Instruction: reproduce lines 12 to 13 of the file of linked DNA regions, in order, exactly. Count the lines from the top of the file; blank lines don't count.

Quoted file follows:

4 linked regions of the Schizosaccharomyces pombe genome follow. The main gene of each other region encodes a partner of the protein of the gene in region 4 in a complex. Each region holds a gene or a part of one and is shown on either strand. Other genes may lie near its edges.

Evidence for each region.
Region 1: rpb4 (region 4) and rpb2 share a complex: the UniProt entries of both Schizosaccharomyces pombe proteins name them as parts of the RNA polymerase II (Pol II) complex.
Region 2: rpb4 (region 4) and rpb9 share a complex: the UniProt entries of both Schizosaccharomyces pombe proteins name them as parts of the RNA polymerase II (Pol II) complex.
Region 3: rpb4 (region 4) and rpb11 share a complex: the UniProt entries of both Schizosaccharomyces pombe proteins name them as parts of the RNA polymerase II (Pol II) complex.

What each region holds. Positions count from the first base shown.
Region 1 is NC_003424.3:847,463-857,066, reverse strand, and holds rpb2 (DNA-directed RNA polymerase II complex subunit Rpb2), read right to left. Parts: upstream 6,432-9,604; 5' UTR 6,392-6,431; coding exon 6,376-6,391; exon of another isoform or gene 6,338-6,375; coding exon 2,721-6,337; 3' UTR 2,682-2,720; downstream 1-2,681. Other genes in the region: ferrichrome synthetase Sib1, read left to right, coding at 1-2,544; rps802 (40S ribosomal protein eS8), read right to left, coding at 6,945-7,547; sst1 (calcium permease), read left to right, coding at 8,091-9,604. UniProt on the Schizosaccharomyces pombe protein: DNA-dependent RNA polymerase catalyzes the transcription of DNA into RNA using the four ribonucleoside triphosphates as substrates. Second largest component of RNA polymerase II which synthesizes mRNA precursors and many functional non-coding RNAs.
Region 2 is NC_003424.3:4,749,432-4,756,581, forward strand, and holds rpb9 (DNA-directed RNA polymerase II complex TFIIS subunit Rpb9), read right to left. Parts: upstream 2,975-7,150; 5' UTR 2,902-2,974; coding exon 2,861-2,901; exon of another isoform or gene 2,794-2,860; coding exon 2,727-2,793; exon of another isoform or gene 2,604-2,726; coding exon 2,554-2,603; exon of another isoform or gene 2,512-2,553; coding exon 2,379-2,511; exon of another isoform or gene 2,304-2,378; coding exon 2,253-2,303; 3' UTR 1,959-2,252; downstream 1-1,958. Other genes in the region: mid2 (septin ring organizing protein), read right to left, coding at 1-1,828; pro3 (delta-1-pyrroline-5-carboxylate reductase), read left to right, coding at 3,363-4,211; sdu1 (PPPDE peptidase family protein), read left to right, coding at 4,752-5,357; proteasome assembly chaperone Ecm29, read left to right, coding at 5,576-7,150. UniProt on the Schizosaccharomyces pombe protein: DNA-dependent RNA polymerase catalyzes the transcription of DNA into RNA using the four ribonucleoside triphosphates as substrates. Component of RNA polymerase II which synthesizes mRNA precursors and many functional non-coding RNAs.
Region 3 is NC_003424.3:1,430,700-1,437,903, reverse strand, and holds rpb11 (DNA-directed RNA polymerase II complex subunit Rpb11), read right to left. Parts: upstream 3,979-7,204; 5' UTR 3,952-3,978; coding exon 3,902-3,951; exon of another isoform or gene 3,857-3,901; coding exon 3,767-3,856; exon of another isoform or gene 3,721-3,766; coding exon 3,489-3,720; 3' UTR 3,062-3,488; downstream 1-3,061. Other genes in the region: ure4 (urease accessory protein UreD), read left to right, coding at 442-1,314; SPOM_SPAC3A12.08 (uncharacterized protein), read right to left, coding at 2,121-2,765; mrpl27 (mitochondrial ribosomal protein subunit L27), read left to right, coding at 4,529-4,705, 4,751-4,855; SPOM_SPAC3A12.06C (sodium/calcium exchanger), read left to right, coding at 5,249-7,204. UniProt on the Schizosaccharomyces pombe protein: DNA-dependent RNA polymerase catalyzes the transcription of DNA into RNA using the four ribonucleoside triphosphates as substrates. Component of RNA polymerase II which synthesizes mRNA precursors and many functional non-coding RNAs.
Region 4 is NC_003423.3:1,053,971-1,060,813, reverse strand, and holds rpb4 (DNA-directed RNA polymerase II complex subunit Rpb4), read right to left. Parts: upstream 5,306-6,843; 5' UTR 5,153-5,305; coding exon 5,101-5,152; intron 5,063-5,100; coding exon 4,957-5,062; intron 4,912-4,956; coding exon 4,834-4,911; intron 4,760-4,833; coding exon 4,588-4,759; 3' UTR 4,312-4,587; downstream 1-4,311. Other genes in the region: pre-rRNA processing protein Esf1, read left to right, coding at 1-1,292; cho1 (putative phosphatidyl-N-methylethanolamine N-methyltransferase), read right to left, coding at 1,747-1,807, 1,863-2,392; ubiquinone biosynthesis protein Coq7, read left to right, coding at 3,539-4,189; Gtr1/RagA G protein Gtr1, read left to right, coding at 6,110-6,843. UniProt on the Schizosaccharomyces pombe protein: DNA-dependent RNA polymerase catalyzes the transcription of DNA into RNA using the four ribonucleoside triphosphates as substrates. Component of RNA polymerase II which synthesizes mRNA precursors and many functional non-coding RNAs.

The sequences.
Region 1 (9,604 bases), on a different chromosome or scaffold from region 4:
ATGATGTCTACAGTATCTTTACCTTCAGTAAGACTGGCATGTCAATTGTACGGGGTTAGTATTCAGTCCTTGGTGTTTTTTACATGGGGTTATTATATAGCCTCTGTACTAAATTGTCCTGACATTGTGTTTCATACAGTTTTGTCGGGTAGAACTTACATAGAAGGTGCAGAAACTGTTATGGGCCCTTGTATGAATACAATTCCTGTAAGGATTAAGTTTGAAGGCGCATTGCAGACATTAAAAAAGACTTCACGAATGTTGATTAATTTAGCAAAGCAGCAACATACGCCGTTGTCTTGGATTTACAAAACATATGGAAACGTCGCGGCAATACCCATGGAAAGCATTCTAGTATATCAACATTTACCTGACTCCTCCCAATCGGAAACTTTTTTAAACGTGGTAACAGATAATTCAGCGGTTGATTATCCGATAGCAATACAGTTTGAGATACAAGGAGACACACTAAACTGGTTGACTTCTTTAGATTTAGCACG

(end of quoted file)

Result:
Region 1 (9,604 bases), on a different chromosome or scaffold from region 4:
ATGATGTCTACAGTATCTTTACCTTCAGTAAGACTGGCATGTCAATTGTACGGGGTTAGTATTCAGTCCTTGGTGTTTTTTACATGGGGTTATTATATAGCCTCTGTACTAAATTGTCCTGACATTGTGTTTCATACAGTTTTGTCGGGTAGAACTTACATAGAAGGTGCAGAAACTGTTATGGGCCCTTGTATGAATACAATTCCTGTAAGGATTAAGTTTGAAGGCGCATTGCAGACATTAAAAAAGACTTCACGAATGTTGATTAATTTAGCAAAGCAGCAACATACGCCGTTGTCTTGGATTTACAAAACATATGGAAACGTCGCGGCAATACCCATGGAAAGCATTCTAGTATATCAACATTTACCTGACTCCTCCCAATCGGAAACTTTTTTAAACGTGGTAACAGATAATTCAGCGGTTGATTATCCGATAGCAATACAGTTTGAGATACAAGGAGACACACTAAACTGGTTGACTTCTTTAGATTTAGCACG